How to Navigate the Mortgage Closing Process
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How to Navigate the Mortgage Loan Closing Process

June 29, 2016
Mortgage Process, Mortgages

Mortgage closing, sometimes known as a settlement, is when you sign the documents to buy a home. Remember the amount of paperwork you had to sign to buy a new car? Multiply that by a factor just under infinity to get an idea of how much paperwork you’ll face during the mortgage closing process.

Some settlement agents have adopted paperless closings, but the industry has been slow to change. More than likely, a printer will be spitting out a pile of warm paper on your behalf.

The 30-year decision

You may not plan to stay in your home for 30 years, but if you take out a traditional mortgage, you’re committing to paying a 30-year debt. Take a moment to consider the interest you’ll pay just in the first five years. That’s when it will hit you: This really is a big deal — so big that you might not want to go it alone.

The closing attorney represents the seller or the lender, but not you. If your state does not require a buyer’s attorney to be present at closing, take with you a real estate agent or someone who knows the process. This definitely is a time when no question should go unanswered. Make sure you understand the details of everything you sign.

What to expect during the mortgage closing process

From start to finish, here’s a checklist for the closing period. The time from signed contract to loan closing typically spans 30 to 60 days.

  • Take the signed sale contract to your lender and begin the finalization of your loan. At that time, you’ll consider whether you want to lock in your interest rate. The lender will give you a loan estimate (mandated by the “Know Before You Owe” TRID regulations) detailing the terms and costs of your loan within three days.
  • Order a home inspection, and perhaps a radon and termite inspection. Try to schedule them so you can tag along.
  • Confirm that your lender has ordered an appraisal.
  • Follow up on matters uncovered by the home inspection.
  • Track deadlines on any contingencies, which are conditions of a sale that are negotiated as part of the contract, such as the seller fixing the roof or the buyer arranging financing.
  • Contact your insurance agent to establish a homeowners policy to go into effect the day of closing.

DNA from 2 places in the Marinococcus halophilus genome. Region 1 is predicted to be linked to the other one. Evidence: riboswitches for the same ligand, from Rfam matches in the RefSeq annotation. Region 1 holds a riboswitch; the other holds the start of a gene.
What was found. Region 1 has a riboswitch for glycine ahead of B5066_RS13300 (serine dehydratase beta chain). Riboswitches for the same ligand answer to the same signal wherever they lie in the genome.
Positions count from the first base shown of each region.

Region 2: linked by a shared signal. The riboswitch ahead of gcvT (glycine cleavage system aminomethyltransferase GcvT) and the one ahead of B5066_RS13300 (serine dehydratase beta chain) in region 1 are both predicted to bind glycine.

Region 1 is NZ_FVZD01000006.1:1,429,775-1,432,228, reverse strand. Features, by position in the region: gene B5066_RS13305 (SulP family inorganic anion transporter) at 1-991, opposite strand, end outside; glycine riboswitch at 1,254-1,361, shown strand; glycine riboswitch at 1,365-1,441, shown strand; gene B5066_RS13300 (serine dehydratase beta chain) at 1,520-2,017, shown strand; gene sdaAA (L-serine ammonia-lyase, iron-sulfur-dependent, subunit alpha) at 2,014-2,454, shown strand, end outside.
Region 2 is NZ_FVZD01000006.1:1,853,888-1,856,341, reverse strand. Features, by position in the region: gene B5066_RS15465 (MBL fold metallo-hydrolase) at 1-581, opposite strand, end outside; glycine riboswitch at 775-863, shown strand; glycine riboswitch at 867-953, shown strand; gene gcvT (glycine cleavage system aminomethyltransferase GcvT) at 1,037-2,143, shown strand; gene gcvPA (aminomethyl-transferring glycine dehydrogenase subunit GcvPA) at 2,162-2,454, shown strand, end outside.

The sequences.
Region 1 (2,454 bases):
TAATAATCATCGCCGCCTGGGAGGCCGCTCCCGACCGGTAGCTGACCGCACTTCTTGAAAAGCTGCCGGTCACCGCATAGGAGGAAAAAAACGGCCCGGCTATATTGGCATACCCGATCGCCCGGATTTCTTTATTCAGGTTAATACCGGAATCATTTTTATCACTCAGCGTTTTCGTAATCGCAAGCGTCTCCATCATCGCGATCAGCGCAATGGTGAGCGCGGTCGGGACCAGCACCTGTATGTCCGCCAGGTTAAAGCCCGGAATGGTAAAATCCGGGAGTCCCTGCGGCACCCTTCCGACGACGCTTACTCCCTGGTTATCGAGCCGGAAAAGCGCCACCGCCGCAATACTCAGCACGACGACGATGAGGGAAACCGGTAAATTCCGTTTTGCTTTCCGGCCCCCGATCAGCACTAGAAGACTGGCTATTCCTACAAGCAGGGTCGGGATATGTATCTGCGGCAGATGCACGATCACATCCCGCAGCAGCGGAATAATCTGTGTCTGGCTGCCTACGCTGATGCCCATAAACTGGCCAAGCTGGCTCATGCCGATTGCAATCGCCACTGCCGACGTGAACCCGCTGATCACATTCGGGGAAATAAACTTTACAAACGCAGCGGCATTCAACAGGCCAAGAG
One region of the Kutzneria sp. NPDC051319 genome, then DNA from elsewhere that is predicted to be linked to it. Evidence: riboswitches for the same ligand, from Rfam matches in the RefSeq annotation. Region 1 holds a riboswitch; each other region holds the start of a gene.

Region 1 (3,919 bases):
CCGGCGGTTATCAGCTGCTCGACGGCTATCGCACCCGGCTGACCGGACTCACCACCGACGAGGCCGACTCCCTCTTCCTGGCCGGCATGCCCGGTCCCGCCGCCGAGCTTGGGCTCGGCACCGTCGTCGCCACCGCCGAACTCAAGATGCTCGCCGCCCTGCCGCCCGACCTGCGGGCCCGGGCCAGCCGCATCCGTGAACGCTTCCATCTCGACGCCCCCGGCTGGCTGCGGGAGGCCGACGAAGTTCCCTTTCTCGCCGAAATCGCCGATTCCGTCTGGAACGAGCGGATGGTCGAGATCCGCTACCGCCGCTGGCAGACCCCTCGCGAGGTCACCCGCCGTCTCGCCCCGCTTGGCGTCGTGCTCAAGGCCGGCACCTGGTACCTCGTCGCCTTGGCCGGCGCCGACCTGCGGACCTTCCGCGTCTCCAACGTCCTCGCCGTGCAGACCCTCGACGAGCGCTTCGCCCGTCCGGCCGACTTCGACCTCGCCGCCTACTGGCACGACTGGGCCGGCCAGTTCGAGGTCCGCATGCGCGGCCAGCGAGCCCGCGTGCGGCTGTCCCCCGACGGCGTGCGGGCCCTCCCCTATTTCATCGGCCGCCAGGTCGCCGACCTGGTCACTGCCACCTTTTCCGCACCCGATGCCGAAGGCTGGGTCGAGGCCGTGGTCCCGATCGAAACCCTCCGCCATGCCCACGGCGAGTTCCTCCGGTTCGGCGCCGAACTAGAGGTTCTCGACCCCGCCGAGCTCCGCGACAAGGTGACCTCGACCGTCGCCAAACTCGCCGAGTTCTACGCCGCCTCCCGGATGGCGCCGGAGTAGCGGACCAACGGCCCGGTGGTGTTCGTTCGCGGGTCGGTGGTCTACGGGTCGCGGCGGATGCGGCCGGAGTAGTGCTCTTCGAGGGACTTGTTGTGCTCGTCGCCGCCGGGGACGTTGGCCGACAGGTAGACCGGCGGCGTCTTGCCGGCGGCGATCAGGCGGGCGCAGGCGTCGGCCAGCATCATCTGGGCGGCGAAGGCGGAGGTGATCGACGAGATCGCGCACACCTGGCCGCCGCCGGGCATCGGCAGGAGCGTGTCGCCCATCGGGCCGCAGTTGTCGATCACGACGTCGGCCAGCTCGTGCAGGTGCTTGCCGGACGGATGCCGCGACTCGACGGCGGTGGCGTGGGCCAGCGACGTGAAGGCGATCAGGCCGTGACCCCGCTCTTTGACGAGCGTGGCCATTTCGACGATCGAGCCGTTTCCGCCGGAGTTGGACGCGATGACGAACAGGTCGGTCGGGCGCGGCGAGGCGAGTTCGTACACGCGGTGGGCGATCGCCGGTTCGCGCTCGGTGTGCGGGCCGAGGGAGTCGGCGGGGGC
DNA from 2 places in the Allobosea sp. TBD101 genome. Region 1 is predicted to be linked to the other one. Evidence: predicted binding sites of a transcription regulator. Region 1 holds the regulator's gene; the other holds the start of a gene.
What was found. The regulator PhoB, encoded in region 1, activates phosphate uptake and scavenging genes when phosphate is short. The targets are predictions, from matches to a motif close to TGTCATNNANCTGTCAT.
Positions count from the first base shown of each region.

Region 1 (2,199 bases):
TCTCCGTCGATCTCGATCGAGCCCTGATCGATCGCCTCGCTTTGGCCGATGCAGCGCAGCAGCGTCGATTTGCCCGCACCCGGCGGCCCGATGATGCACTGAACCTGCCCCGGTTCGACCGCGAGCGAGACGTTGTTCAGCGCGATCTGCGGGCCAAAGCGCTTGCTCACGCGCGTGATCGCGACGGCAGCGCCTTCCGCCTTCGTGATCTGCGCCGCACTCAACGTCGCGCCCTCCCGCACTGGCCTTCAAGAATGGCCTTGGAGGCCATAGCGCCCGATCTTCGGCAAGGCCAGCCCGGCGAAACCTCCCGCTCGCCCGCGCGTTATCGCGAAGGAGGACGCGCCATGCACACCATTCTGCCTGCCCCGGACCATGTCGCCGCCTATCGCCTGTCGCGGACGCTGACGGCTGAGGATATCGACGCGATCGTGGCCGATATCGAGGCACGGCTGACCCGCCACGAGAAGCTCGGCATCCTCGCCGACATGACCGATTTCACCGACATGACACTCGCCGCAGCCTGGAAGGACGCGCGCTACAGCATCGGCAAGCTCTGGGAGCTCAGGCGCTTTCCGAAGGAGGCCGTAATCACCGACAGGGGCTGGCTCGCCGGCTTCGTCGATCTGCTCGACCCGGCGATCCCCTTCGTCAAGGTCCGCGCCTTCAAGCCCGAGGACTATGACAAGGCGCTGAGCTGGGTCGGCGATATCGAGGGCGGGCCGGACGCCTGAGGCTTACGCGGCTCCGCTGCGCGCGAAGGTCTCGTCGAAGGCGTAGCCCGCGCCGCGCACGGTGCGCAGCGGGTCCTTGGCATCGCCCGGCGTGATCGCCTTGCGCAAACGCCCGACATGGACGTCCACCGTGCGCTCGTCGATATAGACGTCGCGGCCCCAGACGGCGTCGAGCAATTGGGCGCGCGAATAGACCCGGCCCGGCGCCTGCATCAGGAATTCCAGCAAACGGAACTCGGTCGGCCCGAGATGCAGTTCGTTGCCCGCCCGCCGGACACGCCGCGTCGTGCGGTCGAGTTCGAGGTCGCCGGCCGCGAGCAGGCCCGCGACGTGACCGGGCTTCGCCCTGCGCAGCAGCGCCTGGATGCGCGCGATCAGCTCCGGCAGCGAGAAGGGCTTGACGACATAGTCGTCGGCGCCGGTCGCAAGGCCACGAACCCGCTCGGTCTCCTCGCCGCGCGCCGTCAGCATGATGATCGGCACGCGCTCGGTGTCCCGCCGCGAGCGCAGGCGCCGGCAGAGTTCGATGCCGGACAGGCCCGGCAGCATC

• Schedule utility transfers and complete a change-of-address form. Attend to other moving details.
  • Has the closing date been set? Make sure you know where the closing will be held — and how to get there.
  • Read the official closing disclosure before the closing date to review all the terms and the fees that will be due at signing. Compare it to the loan estimate you received previously. If there’s a discrepancy, talk to your lender right away.
  • Know how much you’ll have to pay in closing costs — and how you’ll be paying (cashier’s check, certified check, wire transfer, etc.).

» MORE: Calculate your closing costs

  • Close out any contingencies.
  • Confirm with the lender that the mortgage loan process is on track for the scheduled closing date.
  • A day or so before closing, conduct a walk-through of the home to be sure it’s in proper condition. If there’s a problem, your agent will need to contact the seller immediately to discuss possible remedies or adjustments at closing.
  • Determine whether any additional information or documentation will be required at closing.
  • Bring a photo ID and closing funds.
  • Sign a mountain of paperwork.
  • Get the keys!

What’s the deal with a home warranty?

As a part of the mortgage closing process, you might be offered the option of purchasing a home warranty. A typical basic warranty can run about $500 per year, according to Realty Times. As with any other service contract offered with a major purchase, it has pros and cons:

  • Pros: You’re likely to receive discounted (but probably not free) service calls as well as the repair or replacement of appliances and major systems such as electrical, plumbing, air conditioning and furnace. Having a home warranty can provide some extra peace of mind, especially if you’ve purchased a distressed property.
  • Cons: There’s always fine print. Be sure to read the exclusions and limitations. You probably won’t be able to choose your service provider, and some services might require additional fees.

Prepare for the unexpected

Gathering around a table with stacks of documents to sign can be intimidating. Have a cup of coffee, chat a few moments and settle in. Take as much time as you need to read everything closely.

There might be last-minute glitches. A fee here or there may vary from the original estimate, and you deserve a full explanation of any changes. And your interest rate could change, unless you paid for a rate lock. (Do you have it in writing?) Most of the time, the closing goes smoothly, but if things spiral out of control, remain calm. You can’t be forced to close the deal if you suddenly become uncomfortable with the process.

If you decide to walk away, ask how much money it will cost you. Almost certainly, you’ll lose the earnest money in escrow — and there can be additional damages for a contract default. It’s not a decision to make lightly.

Now that you’ve had that little moment of drama, relax. Expect things to go well. You’re just that much closer to getting the keys to your new home.

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Hal Bundrick is a staff writer at NerdWallet, a personal finance website. Email: hal@nerdwallet.com. Twitter: @halmbundrick.

This article was updated June 29, 2016. It was originally published April 7, 2016.